The controllers’ view on a future ATM system for Europe

Everywhere you look, you cannot help but notice the ‘doom and gloom’ about the recent performance of the European ATM system and its prospects for the next few years, writes Dr Luis Barbero of the Guild of Air Traffic Control Officers (GATCO).

While 2018 saw Europe’s air traffic increase by 3.8%, making it the busiest year on record with more than 11 million flights, the overall delay in the network increased by 105% compared to 2017. More than 60% of that delay was generated by capacity and staffing issues and the situation is not likely to improve in the near future.

As you can imagine, that has prompted our industry to discuss measures to increase capacity and improve staff efficiency, which was very noticeable during the recent 2019 World ATM Congress in Madrid.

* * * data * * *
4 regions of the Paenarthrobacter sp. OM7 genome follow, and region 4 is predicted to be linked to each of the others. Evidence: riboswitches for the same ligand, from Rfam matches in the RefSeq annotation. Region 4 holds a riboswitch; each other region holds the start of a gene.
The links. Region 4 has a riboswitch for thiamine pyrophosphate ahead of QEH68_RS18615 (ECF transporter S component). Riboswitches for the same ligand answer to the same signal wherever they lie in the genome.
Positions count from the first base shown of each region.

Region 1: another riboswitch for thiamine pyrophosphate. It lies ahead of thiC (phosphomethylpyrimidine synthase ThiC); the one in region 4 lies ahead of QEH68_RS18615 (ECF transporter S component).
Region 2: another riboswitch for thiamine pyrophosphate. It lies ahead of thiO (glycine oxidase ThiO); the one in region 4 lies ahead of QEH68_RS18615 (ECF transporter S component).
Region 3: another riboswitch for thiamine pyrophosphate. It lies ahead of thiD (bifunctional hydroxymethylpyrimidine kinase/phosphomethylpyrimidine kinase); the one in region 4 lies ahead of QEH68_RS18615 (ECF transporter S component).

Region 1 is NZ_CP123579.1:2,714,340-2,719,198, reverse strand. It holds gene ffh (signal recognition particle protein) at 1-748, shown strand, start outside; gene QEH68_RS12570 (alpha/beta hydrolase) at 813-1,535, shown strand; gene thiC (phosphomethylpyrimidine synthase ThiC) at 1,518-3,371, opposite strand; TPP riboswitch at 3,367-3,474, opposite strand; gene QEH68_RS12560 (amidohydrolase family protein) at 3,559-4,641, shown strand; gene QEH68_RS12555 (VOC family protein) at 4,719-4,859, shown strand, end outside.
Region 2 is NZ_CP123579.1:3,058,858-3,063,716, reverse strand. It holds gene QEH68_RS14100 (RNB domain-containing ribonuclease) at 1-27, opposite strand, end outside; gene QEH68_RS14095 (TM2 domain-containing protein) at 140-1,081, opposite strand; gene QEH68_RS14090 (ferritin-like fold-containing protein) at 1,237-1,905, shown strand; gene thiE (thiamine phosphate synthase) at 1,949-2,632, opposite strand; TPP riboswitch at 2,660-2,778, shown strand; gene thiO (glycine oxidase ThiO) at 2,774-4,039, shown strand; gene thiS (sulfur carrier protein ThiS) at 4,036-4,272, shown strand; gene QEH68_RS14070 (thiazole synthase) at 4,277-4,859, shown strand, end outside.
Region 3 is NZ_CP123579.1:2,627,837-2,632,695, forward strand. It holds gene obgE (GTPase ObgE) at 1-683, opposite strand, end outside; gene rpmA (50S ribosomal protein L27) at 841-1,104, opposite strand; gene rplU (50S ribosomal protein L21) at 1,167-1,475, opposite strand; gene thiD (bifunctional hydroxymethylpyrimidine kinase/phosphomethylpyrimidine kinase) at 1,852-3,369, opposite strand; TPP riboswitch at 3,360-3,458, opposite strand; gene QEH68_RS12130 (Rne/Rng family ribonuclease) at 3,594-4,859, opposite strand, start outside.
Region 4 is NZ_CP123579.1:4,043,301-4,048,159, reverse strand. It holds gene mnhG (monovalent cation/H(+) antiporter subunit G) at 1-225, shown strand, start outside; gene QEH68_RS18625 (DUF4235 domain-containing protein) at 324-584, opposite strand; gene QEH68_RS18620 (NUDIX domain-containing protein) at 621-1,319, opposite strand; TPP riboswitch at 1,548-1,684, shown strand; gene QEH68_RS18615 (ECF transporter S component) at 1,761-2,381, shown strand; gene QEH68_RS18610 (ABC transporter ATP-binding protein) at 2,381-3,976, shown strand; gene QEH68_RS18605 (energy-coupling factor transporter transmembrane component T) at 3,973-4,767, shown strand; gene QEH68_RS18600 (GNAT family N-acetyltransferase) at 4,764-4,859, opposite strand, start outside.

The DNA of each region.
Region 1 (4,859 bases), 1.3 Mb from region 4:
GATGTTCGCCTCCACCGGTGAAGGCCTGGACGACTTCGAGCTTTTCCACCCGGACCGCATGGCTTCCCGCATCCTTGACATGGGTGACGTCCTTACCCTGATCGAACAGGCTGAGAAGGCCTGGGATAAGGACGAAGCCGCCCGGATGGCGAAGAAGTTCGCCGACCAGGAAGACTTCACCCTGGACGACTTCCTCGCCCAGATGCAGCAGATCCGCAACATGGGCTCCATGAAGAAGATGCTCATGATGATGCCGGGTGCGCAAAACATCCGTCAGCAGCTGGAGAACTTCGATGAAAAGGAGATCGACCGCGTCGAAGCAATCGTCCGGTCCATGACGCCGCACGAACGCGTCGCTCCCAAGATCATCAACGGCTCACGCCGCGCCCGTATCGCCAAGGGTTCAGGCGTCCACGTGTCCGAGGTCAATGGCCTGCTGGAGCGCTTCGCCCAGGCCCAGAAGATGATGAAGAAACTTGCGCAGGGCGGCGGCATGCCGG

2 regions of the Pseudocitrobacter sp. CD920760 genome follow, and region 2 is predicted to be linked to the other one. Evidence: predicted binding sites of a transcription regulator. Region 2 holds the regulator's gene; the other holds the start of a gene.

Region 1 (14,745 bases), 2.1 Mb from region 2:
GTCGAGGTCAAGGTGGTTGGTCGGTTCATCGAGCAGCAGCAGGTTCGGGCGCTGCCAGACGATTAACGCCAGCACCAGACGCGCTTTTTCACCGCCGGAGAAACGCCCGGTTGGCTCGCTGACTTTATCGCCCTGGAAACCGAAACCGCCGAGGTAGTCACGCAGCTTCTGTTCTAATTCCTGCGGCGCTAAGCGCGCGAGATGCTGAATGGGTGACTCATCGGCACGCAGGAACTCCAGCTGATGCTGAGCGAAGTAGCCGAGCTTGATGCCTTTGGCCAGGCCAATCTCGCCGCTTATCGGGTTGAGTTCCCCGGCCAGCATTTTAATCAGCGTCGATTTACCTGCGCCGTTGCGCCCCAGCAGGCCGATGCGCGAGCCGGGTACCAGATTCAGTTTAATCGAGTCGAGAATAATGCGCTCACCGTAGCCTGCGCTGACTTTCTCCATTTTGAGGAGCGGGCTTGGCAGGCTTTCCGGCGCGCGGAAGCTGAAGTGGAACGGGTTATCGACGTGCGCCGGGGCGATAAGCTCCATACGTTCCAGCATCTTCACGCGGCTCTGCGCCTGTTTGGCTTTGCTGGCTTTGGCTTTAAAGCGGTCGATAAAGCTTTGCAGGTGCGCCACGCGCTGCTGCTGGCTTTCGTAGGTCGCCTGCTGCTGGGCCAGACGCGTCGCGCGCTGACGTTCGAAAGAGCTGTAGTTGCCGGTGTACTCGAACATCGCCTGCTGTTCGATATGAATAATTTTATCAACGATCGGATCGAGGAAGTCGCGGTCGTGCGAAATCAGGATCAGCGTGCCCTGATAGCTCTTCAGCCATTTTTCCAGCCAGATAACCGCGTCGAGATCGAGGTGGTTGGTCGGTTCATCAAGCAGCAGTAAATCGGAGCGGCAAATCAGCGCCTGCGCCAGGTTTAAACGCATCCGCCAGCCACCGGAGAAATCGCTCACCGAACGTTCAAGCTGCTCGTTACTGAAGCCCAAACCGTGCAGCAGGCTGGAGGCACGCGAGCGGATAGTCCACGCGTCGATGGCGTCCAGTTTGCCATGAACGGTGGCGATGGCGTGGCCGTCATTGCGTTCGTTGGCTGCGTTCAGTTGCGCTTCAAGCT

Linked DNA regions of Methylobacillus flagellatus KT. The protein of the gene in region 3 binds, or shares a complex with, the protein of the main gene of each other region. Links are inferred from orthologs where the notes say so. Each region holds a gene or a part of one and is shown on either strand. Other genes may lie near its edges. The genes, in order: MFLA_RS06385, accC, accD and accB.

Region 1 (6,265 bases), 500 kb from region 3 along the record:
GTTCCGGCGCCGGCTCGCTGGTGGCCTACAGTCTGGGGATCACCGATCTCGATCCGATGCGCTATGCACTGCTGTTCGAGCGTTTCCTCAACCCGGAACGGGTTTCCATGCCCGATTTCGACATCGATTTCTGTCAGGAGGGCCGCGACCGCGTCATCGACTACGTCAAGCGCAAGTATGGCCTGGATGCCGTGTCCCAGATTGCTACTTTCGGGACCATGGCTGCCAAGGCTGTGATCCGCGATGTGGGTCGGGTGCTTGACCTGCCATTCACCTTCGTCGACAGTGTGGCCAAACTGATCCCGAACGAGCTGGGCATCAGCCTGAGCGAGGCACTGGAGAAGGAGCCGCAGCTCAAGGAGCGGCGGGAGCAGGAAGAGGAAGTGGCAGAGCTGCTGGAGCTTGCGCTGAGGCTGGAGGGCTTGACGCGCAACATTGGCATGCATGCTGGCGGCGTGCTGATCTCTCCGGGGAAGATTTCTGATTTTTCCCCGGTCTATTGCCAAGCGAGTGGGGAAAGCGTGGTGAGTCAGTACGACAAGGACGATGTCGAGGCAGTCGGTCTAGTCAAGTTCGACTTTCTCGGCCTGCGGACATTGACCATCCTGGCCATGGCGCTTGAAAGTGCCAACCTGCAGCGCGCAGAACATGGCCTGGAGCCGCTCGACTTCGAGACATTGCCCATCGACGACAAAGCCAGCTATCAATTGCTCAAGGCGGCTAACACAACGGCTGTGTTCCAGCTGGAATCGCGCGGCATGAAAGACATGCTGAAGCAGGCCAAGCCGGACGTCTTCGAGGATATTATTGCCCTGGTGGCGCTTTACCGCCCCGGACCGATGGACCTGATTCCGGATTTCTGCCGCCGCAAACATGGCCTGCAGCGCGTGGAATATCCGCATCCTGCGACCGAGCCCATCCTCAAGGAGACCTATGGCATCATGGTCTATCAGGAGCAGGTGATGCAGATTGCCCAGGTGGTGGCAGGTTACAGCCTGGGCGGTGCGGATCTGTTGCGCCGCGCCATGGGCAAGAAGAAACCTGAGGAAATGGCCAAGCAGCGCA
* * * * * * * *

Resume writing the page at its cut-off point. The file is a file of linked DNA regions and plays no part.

Unfortunately, nobody was willing to discuss the real reason why we got into this situation in the first place and learn from it, namely the focus on cost reduction in Reference Periods 1 and 2 (RP1 and RP2), something which is also present in RP3.

The reference periods set air navigation objectives in terms of safety, capacity, environmental impact and cost efficiency for Member States, with RP3 referring to the period 2020-2024.

Despite this unfavourable situation, the hands-on and pragmatic nature of air traffic controllers has meant professional organisations like the Guild of Air Traffic Control Officers (GATCO) in the UK, the International Federation of Air Traffic Controllers’ Associations (IFATCA) and others have been calling for a different approach avoiding past mistakes and have been actively promoting concrete measures to improve the European ATM system.

This white paper describes the views of those professionals at the coal face, who battle the inefficiencies and shortcomings of the system day in and day out. It details the changes that will help the daily operation of the system in the medium term and, in turn, pave the way for the capacity, flexibility, efficiency and resilience the European ATM system needs if it is to deal successfully with the forecasted traffic growth in the next 20 to 30 years.